THERE ARE NO SHORTCUTS TO SUCCESS!!
Read that again. And again. And again. Then try and let that really sink in for a moment or two. When you’re done take a think back to your last week and ask yourself honestly how many times you could have done something better just in the last week. Then keep reading…
Marginal Gains – is a concept and phrased coined by David Brailsford and the British Cycling program to try and explain why every athlete they seem to work with achieves success beyond what was previously thought possible. Since they first started using the phrase, the general cycling public has taken it to mean many different things from equipment, to diet and even sleep patterns. While all of these make up a segment of the British and Team Sky’s methodology, it’s all part of a bigger cultural approach to sport.
What “marginal gains” means to me is a constant effort to consistently improve every aspect of what we do both on and off the bike. From the big stuff like not missing training sessions, to something seemingly so small as training log feedback or going to sleep 10 minutes earlier at night so you don’t have to rush the next morning. Giddeon and I used to joke around that we even competed with each other to brush our teeth more efficiently to save energy and time to improve our cycling. While we were only joking, the concept of “every little bit counts” is very true.
It is the stacking and accumulation of the little things that can stack up to make the biggest difference. This graph visually represents what happens when you make even the smallest 1% improvement/good decision over and over again combined with more simple improvements/good decisions. It is this concept of small constant gains that is the basis of all our training plans and techniques. Everything from the gear selection for warm up to why daily feedback is so important. No single effort, workout or feedback record is going to make you World Champion. But constantly paying attention to the details and making smart choices adds up to make all the difference in the end.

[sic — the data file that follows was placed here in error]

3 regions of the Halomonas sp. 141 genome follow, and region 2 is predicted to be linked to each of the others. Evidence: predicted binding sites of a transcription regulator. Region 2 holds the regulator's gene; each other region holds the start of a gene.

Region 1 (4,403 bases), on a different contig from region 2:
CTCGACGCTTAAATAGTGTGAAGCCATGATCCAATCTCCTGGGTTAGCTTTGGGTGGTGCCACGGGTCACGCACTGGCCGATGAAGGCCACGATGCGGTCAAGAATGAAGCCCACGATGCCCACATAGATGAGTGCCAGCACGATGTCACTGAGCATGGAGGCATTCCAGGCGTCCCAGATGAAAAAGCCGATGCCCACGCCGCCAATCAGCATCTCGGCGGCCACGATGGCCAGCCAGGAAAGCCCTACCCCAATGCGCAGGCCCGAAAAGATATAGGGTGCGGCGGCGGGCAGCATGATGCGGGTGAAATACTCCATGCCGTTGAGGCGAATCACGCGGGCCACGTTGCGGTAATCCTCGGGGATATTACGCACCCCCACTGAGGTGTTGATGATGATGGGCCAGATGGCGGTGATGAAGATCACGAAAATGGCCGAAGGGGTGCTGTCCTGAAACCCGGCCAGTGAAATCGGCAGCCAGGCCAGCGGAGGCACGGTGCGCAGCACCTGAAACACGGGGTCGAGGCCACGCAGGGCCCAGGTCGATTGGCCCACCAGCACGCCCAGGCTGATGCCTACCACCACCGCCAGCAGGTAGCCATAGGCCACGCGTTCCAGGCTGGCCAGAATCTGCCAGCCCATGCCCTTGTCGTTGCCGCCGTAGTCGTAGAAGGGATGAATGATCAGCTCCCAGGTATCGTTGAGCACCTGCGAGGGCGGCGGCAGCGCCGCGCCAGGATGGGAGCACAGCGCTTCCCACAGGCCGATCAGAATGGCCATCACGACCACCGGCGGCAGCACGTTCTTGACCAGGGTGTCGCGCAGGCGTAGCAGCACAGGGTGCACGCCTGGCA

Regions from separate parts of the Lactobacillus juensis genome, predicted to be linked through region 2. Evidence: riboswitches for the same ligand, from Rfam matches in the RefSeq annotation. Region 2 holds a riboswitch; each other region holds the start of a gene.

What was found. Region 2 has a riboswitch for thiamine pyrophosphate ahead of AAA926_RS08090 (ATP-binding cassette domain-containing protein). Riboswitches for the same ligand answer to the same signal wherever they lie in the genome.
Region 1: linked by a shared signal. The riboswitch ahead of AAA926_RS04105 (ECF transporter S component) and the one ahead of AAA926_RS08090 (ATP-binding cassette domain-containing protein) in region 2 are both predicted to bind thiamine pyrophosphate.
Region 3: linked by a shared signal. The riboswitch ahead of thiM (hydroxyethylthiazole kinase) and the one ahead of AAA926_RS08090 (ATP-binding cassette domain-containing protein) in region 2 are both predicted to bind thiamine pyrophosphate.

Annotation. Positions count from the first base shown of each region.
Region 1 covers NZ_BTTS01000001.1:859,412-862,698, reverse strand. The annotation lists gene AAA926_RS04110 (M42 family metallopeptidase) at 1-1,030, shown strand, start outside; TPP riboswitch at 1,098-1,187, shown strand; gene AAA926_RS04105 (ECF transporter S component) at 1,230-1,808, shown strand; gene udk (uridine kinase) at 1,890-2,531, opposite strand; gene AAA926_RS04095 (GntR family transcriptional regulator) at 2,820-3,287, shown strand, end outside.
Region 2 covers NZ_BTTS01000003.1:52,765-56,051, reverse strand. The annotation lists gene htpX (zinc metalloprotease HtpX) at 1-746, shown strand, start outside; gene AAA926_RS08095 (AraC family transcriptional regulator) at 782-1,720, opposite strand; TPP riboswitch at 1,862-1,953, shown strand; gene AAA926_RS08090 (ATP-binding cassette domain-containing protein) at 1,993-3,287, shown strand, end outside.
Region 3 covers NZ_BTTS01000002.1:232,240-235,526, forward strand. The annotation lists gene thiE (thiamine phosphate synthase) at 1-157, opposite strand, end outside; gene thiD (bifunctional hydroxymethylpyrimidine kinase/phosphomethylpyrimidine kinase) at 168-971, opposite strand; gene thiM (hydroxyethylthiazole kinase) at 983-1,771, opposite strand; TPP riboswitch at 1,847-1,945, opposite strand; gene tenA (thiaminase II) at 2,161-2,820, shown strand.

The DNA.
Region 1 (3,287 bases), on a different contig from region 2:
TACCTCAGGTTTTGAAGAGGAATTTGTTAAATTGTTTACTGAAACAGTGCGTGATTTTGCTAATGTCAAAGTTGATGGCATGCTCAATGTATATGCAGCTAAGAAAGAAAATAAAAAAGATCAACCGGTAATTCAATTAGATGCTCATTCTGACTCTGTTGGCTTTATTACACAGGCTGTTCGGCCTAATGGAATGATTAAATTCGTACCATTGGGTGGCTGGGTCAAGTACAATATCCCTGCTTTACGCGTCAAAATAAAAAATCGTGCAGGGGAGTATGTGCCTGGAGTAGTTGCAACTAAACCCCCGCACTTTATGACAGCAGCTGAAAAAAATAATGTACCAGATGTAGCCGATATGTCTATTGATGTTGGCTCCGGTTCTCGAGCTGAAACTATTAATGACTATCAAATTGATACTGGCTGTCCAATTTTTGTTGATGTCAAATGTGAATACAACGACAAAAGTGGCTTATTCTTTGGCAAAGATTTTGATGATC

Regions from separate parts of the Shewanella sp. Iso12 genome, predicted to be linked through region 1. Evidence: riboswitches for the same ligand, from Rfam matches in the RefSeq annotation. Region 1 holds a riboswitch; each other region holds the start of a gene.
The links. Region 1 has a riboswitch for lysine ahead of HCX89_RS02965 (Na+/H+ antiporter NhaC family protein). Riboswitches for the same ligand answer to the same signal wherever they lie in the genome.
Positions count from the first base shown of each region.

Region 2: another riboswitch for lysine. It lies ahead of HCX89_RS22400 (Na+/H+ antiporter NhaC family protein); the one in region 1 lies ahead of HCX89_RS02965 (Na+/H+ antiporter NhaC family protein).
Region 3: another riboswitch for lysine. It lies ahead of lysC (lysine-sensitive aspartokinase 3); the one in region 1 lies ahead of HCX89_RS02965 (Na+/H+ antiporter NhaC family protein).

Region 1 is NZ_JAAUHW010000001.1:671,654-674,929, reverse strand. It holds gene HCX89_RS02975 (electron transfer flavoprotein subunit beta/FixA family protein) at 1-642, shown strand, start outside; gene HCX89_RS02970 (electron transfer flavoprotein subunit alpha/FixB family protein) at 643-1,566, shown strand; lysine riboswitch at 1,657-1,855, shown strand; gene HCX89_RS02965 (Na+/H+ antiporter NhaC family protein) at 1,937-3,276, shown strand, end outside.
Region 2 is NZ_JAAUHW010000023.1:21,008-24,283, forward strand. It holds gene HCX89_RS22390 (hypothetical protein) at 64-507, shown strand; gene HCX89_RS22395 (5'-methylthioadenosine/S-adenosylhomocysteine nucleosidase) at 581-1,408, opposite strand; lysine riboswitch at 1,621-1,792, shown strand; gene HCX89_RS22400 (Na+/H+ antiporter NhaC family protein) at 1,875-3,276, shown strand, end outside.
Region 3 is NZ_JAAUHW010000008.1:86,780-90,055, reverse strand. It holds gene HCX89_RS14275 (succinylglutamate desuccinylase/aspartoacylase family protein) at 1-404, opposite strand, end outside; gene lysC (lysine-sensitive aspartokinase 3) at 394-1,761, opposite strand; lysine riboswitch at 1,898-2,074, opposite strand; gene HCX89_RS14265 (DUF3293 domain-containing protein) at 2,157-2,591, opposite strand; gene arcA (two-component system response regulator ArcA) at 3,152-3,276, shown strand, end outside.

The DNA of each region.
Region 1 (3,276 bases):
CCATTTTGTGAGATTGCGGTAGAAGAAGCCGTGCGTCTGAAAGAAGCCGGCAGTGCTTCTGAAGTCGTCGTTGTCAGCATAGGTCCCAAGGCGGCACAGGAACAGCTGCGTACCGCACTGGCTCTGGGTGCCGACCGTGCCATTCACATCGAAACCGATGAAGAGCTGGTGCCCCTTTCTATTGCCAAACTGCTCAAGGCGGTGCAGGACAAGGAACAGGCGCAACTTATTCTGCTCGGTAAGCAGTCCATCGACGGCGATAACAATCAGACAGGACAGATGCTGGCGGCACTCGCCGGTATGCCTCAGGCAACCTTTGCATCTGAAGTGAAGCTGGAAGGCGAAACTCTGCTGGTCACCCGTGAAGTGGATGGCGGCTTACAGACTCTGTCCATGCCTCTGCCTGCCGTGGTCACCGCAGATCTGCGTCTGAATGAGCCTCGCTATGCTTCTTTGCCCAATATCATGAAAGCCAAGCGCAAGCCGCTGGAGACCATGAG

But the opposite is also true for making poor decisions and over looking the details. Sure, one donut won’t kill you. And one training ride on your own instead of with the group won’t derail your season. And skipping leaving feedback or wearing your heart rate monitor isn’t the end of the world. But look back on just your training since the start of November, and honestly count up how many things you missed, abbreviated or choices you could have made better in just the last 10 days and add them all up. Even at just 1 thing you could have done better per day, that’s 10 things since the start of the month! Add those 10 things together at just 0.5%/item and you get 5% of possible improvement lost that you’ll never be able to get back. Don’t think 5% sounds like a lot? Well then consider that a 5% improvement on a 12.0 second 200m TT would be dropping that 12.0 down to a 11.4!
So the next time you’re about to step off line and have a cheat meal, skip a group ride or training session, ask yourself honestly if the reason you’re using this time really merits the exception you’re granting yourself?? Maybe it’s not more miles, more weights, or more efforts you need. Maybe it’s more focus or discipline day in and day out. Beating your competition isn’t just about working your ass off in the peak of the season. It’s keeping that focus and determination going year round on and off the bike!